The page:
Cory Weeds Quintet featuring David Hazeltine is set to perform for the Vernon Jazz Club Sept. 19. (Vincent Lim photo)

Weeds, Hazeltine to rock Vernon Jazz Club

Cory Weeds Quartet featuring David Hazeltine will be on stage Sept. 19

Candice McMahon

Special to The Morning Star

The Vernon Jazz Club hosts a special weekday Wednesday night of jazz with the spectacular saxophonist Cory Weeds and the pro jazz pianist David Hazeltine.

These two have teamed up to produce their first album together labelled It’s Easy to Remember and are currently on tour.

Hazeltine is one of a handful of contemporary pianists who has mastered all of the major musical skills, from improvisation and technique to accompaniment, arranging, and composition. Even more impressive, he is a rare artist who is able to innovate in each category. It is no surprise that he’s the most recorded contemporary jazz pianist of our time, having recorded 35 CDs as a leader and hundreds more as a sideman on various major labels globally. A Milwaukee native, Hazeltie was playing the clubs as a preteen and, before he’d even come of age, he was already grabbing the attention and respect of jazz legends like Sonny Stitt and Chet Baker.

Related: Quartet kicks off Jazz Society season

The mark of a true artist, Hazeltine’s style appeals to a wide range of musical tastes and levels of sophistication. His melodies and harmonies are beautifully complex and memorable. Hazeltine is known for taking a familiar or unexpected song and making it new, making it his own.

Hazeltine has worked with some of the world’s respected jazz legends including James Moody, Eddie Harris, Jon Faddis, Joe Henderson, Pepper Adams, Jon Hendricks and Marlena Shaw.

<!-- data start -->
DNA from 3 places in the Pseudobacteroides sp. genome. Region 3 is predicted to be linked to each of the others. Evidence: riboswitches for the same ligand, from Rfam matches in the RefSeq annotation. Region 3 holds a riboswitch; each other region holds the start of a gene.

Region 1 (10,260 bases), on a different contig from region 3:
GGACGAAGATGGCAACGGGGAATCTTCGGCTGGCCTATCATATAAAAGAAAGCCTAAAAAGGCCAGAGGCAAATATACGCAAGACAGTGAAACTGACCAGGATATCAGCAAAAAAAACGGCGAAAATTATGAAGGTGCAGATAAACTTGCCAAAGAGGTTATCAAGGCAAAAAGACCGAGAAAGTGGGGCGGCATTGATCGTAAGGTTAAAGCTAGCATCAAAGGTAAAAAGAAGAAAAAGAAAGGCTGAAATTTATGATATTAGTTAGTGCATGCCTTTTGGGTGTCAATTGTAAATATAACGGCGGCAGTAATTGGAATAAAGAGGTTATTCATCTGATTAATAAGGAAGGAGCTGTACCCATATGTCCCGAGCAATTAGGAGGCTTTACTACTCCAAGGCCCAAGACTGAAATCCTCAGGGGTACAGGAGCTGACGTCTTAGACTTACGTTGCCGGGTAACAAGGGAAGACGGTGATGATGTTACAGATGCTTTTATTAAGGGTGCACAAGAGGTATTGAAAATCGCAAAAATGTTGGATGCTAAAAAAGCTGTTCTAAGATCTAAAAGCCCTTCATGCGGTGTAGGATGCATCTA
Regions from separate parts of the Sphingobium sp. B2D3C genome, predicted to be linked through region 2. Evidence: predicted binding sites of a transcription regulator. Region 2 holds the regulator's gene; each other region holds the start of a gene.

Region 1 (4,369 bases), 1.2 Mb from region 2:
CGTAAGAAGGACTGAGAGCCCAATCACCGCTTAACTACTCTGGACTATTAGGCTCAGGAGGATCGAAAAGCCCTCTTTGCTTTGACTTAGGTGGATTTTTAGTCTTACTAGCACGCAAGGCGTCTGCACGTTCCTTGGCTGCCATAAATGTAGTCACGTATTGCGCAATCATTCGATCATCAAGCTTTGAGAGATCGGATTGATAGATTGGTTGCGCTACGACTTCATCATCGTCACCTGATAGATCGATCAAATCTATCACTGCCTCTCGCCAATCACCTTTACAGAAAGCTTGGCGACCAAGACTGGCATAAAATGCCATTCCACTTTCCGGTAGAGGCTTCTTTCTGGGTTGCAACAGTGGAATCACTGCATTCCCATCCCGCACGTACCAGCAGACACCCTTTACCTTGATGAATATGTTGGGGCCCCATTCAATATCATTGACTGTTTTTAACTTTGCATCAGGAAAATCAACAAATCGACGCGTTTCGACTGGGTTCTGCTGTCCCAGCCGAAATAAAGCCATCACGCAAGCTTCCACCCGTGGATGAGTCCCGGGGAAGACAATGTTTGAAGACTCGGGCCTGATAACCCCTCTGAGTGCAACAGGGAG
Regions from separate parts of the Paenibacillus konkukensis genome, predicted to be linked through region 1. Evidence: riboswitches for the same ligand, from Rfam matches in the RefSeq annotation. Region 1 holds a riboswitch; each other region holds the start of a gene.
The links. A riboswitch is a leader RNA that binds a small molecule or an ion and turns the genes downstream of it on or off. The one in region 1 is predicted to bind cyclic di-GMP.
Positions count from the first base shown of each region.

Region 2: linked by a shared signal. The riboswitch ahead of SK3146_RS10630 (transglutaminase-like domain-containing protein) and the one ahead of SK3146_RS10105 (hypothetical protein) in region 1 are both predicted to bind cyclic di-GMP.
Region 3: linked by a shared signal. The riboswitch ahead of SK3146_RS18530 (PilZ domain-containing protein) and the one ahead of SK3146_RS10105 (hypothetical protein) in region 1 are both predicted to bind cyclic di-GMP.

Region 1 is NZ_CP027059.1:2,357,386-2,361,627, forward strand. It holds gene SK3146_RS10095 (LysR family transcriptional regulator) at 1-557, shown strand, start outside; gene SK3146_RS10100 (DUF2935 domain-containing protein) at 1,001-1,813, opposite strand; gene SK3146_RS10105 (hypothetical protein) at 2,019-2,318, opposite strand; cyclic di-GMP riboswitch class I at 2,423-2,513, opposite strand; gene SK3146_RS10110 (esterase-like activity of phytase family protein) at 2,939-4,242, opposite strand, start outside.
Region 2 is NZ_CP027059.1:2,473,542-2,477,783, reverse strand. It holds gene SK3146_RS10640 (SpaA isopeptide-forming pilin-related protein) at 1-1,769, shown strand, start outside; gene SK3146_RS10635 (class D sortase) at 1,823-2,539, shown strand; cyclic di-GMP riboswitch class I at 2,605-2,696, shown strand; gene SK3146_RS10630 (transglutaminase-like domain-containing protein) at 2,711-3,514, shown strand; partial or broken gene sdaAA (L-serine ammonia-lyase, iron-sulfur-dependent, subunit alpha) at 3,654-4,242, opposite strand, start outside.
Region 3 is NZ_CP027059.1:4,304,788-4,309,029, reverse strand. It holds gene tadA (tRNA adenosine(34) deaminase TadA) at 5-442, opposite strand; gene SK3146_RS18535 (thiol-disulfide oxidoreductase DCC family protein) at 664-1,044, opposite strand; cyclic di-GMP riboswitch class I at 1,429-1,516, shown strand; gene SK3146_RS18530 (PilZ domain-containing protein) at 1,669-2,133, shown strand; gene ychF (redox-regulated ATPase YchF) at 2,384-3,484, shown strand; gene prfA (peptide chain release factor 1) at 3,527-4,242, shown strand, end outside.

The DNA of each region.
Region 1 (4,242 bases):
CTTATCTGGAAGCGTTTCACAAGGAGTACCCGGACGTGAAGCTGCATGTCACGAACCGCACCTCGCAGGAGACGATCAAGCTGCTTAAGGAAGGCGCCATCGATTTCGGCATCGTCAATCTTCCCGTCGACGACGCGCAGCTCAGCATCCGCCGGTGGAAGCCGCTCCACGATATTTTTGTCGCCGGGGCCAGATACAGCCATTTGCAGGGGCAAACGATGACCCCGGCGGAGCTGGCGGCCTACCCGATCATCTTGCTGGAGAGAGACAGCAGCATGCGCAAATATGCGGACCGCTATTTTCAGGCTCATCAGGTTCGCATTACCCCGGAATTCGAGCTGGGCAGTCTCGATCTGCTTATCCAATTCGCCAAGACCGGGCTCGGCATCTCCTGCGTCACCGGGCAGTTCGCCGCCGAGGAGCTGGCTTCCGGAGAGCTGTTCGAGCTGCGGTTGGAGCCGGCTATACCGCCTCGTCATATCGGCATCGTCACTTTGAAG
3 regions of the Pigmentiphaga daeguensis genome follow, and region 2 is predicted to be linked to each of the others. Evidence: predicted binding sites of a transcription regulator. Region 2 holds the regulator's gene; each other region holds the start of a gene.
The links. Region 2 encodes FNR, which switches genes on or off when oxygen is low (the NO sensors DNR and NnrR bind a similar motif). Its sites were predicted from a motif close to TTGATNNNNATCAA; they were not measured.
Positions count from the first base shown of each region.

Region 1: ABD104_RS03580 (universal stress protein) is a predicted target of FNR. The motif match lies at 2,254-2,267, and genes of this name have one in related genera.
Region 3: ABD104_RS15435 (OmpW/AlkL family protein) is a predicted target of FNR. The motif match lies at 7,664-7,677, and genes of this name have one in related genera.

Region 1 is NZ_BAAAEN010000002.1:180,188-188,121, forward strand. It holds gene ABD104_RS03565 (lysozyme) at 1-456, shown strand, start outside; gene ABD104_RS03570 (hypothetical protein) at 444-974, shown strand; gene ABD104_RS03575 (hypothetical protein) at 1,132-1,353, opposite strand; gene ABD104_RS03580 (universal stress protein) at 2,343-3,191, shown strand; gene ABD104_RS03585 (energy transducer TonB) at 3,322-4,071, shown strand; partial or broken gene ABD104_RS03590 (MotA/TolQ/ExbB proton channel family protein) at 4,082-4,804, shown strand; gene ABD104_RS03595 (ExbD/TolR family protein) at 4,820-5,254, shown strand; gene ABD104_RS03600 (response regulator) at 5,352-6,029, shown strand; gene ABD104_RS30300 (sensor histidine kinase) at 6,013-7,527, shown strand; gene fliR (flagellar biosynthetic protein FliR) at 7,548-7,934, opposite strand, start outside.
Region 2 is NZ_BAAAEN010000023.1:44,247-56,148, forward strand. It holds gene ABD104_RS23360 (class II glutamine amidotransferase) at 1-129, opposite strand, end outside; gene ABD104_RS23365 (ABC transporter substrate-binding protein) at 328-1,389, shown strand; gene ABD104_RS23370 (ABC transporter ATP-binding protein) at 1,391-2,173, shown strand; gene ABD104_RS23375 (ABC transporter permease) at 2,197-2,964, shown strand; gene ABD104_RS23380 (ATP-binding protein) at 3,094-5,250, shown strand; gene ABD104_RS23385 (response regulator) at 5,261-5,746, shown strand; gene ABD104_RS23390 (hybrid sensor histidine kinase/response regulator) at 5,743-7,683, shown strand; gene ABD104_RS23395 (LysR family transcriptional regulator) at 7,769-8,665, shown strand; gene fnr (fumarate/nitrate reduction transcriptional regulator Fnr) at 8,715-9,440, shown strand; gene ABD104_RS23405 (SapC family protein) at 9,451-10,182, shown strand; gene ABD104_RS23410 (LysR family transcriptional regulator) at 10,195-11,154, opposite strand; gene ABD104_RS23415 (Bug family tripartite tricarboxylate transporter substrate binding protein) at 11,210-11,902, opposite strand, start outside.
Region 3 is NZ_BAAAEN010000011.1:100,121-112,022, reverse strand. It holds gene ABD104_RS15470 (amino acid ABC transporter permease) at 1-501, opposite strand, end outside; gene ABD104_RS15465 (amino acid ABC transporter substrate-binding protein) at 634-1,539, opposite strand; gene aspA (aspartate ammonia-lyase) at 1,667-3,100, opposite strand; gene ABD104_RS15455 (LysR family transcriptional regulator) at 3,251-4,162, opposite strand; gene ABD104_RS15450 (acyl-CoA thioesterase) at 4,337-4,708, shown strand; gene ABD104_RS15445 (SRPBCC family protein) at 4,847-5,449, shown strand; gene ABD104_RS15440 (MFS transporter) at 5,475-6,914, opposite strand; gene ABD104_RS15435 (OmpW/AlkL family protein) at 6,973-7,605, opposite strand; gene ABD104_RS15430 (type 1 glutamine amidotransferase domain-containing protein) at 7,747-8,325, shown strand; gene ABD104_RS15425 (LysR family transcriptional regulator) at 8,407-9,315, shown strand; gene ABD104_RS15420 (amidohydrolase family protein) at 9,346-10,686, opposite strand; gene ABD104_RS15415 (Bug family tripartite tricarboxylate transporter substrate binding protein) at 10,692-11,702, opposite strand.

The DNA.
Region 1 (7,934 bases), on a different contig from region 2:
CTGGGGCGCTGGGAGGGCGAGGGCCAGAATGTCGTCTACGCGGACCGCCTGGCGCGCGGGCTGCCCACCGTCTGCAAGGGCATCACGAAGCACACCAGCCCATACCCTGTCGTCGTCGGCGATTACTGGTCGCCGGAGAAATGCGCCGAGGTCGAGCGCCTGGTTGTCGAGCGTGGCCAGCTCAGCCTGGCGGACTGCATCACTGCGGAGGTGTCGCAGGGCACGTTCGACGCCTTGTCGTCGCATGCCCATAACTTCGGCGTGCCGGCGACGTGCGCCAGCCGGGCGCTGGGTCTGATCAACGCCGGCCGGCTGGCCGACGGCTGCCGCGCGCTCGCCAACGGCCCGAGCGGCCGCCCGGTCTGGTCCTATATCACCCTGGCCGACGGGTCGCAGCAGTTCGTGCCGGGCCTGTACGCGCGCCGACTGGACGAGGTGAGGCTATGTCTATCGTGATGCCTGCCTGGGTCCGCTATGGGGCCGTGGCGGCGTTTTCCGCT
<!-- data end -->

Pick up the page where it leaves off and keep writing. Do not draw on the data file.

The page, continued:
Weeds is a leading Canadian jazz saxophonist with extensive connections to New York City, who has recorded 12 chart-trending albums as a leader with a who’s who of North American jazz. When he released his very first recording on Cellar Live in 2001, featuring the late great Vancouver jazz saxophonist and pianist Ross Taggart, Weeds couldn’t have predicted how far the record label would go. At that time, having opened his Cellar Jazz Club the year before, Weeds was just rolling the tape at his club and trying his hand at releasing albums in the tradition of the great jazz labels.

Fast forward more than 17 years later and Cellar Live has gone on to release more than 120 dynamic recordings, which have primarily been captured live but also in the studio. While the label has showcased Vancouver’s finest jazz players, such as Oliver Gannon, Brad Turner, Jesse Cahill, Bruno Hubert, Miles Black and Weeds himself, it has also featured master musicians from New York and elsewhere.

Ken Lister has been a professional jazz bassist since 1983, winning accolades and Juno awards along the way. He currently performs and teaches in Vancouver and on Vancouver Island and has toured across Canada and internationally to Australia, the British Isles, Cuba and South America.

As a member of the Phil Dwyer Orchestra, Lister won a Juno Award for Contemporary Jazz Album of the Year, 2012, and with the Hugh Fraser Quintet, the Juno Award for the Best Mainstream Jazz Album of 1997.